Audubon Meeting Tomorrow Will Hear About Citizen Science Projects – Pagosa Daily Post

With winter behind us, Weminuche Audubon members are planning events to get us outside and participating in exciting citizen science projects this spring and summer. We can’t think of a better way to spend a morning than in the woods spotting and hearing birds, watching nests and appreciating nature.
Weminuche Audubon invites you to join us at our April meeting tomorrow, Wednesday, April 20, at the Community United Methodist Church on Lewis Street. We will gather at 6pm to set up and socialize, with the meeting starting at 6:30pm.
For those unable to join us in person, the meeting will be broadcast on Zoom. Look for the link on our website,
We will hear from representatives of three exciting citizen science projects organized through the chapter.
Beverly Compton will discuss the importance of surveys being conducted in the HD Mountains in collaboration with the San Juan Citizens Alliance. The area we are covering is accessed by Fossett Gulch Road and impacted by natural gas wells.
Kitty Neal will provide an overview of The American Dipper Project and our monitoring of nesting success of these amazing birds. This survey will take you to our beautiful rivers and streams.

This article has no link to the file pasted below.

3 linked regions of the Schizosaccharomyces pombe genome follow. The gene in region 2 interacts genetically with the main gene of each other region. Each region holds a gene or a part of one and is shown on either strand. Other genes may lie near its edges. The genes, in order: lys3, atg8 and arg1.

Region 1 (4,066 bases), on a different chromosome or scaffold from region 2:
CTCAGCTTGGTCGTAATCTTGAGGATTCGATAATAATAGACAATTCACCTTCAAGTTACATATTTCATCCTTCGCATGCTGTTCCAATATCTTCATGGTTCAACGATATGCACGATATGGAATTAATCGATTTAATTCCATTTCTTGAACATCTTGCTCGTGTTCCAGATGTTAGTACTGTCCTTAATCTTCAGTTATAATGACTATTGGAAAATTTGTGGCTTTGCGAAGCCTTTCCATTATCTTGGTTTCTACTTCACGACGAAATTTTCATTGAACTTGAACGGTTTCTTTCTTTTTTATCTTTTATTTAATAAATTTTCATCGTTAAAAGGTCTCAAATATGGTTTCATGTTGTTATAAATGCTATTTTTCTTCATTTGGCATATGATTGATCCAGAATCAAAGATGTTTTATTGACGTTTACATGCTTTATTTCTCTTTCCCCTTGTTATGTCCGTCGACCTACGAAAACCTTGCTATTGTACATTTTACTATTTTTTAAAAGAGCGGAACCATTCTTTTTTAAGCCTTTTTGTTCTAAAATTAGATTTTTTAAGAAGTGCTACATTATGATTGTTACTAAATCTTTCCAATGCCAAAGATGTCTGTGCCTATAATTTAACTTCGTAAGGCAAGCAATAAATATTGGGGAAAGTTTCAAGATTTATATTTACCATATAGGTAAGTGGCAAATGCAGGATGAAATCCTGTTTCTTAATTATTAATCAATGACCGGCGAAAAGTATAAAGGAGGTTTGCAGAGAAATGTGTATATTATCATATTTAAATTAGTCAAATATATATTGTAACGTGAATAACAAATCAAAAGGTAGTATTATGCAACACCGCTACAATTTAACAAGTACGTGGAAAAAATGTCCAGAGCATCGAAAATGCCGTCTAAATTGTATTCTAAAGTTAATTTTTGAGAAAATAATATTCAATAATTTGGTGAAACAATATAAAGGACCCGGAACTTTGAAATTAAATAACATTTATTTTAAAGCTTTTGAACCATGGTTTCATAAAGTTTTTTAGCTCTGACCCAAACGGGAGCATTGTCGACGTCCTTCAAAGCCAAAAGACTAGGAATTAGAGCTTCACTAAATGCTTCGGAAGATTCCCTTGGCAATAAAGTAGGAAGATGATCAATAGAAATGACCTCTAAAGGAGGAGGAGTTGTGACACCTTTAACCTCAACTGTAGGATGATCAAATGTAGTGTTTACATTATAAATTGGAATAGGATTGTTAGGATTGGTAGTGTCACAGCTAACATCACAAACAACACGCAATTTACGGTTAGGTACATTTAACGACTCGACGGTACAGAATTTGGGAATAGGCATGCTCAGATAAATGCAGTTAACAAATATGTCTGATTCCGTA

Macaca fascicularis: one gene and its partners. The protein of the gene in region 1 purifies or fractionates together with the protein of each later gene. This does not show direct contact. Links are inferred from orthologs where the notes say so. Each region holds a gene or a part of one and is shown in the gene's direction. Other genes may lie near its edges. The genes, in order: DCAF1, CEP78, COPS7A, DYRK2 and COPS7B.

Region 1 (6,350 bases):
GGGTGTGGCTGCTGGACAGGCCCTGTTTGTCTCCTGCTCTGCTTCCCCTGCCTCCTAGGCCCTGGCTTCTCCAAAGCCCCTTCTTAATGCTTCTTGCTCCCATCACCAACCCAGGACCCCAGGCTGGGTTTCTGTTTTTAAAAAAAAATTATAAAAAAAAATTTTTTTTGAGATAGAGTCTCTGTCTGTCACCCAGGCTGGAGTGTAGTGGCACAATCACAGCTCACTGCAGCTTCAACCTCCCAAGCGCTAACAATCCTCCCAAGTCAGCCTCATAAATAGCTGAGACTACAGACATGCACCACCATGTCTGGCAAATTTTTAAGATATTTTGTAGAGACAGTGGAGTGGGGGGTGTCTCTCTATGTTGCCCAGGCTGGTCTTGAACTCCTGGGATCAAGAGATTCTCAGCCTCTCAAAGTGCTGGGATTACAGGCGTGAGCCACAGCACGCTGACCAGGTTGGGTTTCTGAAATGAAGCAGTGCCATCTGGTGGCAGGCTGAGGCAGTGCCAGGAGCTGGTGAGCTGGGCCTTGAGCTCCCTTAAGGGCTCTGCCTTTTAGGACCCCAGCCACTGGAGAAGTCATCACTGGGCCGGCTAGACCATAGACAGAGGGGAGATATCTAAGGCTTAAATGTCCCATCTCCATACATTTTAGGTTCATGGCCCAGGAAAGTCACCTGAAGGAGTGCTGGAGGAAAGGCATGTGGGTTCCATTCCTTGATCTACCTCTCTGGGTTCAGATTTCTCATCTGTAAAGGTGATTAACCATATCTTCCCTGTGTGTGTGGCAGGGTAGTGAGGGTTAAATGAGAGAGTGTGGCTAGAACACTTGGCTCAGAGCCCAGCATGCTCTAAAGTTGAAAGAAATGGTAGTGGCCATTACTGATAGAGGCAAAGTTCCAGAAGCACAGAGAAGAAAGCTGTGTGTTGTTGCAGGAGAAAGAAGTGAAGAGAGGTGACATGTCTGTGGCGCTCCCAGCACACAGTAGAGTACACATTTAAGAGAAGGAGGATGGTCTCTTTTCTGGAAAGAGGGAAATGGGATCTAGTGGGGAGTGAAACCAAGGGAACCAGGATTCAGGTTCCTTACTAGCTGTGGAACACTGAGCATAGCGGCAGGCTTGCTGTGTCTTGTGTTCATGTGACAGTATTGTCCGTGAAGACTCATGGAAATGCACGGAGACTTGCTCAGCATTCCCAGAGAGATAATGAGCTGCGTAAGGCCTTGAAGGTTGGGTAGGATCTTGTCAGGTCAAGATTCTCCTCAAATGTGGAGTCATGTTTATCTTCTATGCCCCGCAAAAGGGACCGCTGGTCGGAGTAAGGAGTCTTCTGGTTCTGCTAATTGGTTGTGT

Herb Grover will lead a discussion of the upcoming fourth season of our Forest Bird Monitoring Project documenting bird populations in areas of the national forest which have been subjected to different wildfire prevention treatments.
Grover has posted video summaries of this project on YouTube, found by searching “Weminuche Audubon Bird Monitoring Project.” Information from these surveys contributes to planning for best forest health treatments through our collaboration with the Upper San Juan Forest Health Partnership, Mountain Studies Institute and the U.S. Forest Service.
The success of all of these projects depends on volunteer participation, and we encourage you to join us in making a contribution to the understanding of impacts to these bird populations. Expert birding skills are not required; one of the goals of these studies is to increase our identification expertise by learning from each other. Each study requires a commitment of only three to four hours per week for the duration of the survey.
We also have volunteer opportunities in helping to maintain our native plant garden on the Geothermal Greenhouse Partnership site in town and in training to conduct naturalist tours through the wetlands along the Riverwalk.
All Audubon events are open to the public. We are a welcoming group and invite you to come and see what we’re all about. A donation of nonperishable food for the church food bank is appreciated. For information, email us at
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